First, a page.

Oss – May, 18th, 2020 – Arginase-1 is a promising new drug target for cancer immunotherapy. A novel assay technology for high-throughput screening (HTS) of Arginase-1 has been published in SLAS Discovery (Grobben et al., 2020) by researchers from NTRC in collaboration with Pivot Park Screening Centre (PPSC). The assay technology is known as Arginase Gold™.
The enzyme Arginase-1 has a regulatory role in T cell and natural killer cell-mediated immunity in the tumor microenvironment by decreasing levels of the amino acid L-arginine, which is critical for an effective anti-tumor immune response. Preclinical studies have shown that inhibition of Arginase-1 increases tumor immune cell infiltration and decreases tumor growth in model systems for cancer (Steggerda et al., 2017; Czystowska-Kuzmicz et al., 2019; Miret et al., 2019). The first small molecule Arginase-1 inhibitor CB-1158 (INCB001158) is currently being investigated in clinical trials for the treatment of advanced and metastatic tumors as a single agent, and in combination with chemotherapy, immune checkpoint therapy and the IDO1 inhibitor epacadostat (www.clinicaltrials.gov).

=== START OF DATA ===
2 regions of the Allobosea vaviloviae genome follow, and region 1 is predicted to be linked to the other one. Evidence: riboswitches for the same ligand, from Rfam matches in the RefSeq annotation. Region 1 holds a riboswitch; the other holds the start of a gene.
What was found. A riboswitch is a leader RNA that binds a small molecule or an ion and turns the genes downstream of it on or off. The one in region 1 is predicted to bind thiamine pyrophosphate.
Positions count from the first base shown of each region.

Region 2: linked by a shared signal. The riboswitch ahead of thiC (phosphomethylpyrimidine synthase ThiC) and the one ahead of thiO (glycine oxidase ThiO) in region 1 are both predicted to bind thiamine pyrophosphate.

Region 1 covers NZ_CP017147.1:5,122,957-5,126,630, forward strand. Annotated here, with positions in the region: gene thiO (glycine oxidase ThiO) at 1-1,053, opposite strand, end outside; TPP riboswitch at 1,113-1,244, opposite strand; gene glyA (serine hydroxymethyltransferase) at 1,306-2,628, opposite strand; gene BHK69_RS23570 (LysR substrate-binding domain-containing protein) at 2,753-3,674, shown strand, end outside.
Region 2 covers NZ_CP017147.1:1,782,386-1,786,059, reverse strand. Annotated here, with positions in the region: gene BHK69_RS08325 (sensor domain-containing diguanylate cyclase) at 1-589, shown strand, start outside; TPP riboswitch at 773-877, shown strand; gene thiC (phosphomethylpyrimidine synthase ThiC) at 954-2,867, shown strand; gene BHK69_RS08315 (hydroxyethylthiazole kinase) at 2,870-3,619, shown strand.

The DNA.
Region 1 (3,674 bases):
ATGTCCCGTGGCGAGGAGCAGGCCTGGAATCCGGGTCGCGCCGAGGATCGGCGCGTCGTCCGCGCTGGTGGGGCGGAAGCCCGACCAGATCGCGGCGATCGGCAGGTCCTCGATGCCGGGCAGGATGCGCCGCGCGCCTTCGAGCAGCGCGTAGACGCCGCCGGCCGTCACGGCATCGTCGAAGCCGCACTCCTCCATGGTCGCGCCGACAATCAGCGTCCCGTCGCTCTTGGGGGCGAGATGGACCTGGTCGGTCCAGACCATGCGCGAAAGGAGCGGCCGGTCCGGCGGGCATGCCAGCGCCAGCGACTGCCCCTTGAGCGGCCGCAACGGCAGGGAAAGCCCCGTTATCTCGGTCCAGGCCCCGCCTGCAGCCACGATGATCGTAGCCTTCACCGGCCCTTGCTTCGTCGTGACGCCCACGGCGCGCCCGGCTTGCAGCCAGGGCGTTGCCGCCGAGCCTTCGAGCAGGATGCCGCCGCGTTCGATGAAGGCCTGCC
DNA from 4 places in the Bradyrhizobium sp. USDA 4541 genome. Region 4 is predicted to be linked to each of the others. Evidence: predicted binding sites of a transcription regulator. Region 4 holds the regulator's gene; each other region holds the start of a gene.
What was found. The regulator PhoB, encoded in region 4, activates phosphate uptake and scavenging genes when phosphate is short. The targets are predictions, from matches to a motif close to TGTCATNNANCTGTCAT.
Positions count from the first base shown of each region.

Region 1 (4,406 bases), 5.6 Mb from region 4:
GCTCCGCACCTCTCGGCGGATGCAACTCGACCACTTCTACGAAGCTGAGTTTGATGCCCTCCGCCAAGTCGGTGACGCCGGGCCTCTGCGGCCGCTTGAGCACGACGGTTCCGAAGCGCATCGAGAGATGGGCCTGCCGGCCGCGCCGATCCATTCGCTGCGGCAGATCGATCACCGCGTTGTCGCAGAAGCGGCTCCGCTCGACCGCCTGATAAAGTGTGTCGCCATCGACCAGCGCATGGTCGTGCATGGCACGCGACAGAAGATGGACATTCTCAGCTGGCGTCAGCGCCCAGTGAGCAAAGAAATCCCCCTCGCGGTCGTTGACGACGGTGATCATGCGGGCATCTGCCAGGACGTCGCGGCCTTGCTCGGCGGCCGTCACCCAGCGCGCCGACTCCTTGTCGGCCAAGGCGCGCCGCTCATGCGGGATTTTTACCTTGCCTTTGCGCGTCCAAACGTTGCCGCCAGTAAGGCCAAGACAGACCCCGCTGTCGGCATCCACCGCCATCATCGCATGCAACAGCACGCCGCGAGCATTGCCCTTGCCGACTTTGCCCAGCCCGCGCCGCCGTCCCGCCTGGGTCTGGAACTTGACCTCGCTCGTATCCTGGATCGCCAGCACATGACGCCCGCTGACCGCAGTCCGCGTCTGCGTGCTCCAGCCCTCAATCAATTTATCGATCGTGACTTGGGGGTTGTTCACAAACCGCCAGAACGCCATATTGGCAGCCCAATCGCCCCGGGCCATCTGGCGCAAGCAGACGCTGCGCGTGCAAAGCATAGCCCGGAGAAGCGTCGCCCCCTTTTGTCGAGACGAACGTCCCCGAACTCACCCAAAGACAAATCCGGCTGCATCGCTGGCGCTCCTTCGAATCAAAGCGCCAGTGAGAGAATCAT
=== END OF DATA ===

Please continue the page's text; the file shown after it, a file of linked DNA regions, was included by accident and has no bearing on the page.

Arginase Gold™ is a homogenous (mix-and-measure) enzyme activity assay for Arginase-1, making use of a fluorescent probe developed at NTRC. The assay measures the conversion of L-arginine into its substrate L-ornithine by a decrease in fluorescent signal, thus generating a gain of signal in the presence of inhibitors. In the article, which appeared online today in SLAS Discovery (Grobben et al., 2020), the Arginase Gold™ assay was validated by side-by-side profiling of reference inhibitors in a traditional colorimetric, multi-step urea assay and in the Arginase Gold™ assay. The application in automated HTS was demonstrated by screening a library of small synthetic chemicals at PPSC and deconvolution of active hit compounds. Besides its robustness, easiness to use, and scalability, an appealing characteristic of the Arginase Gold™ assay is that it can be used in a kinetic mode, thus enabling the study of slow-on/slow-off inhibitors, that is, compounds with a long target residence time (Grobben et al., 2020).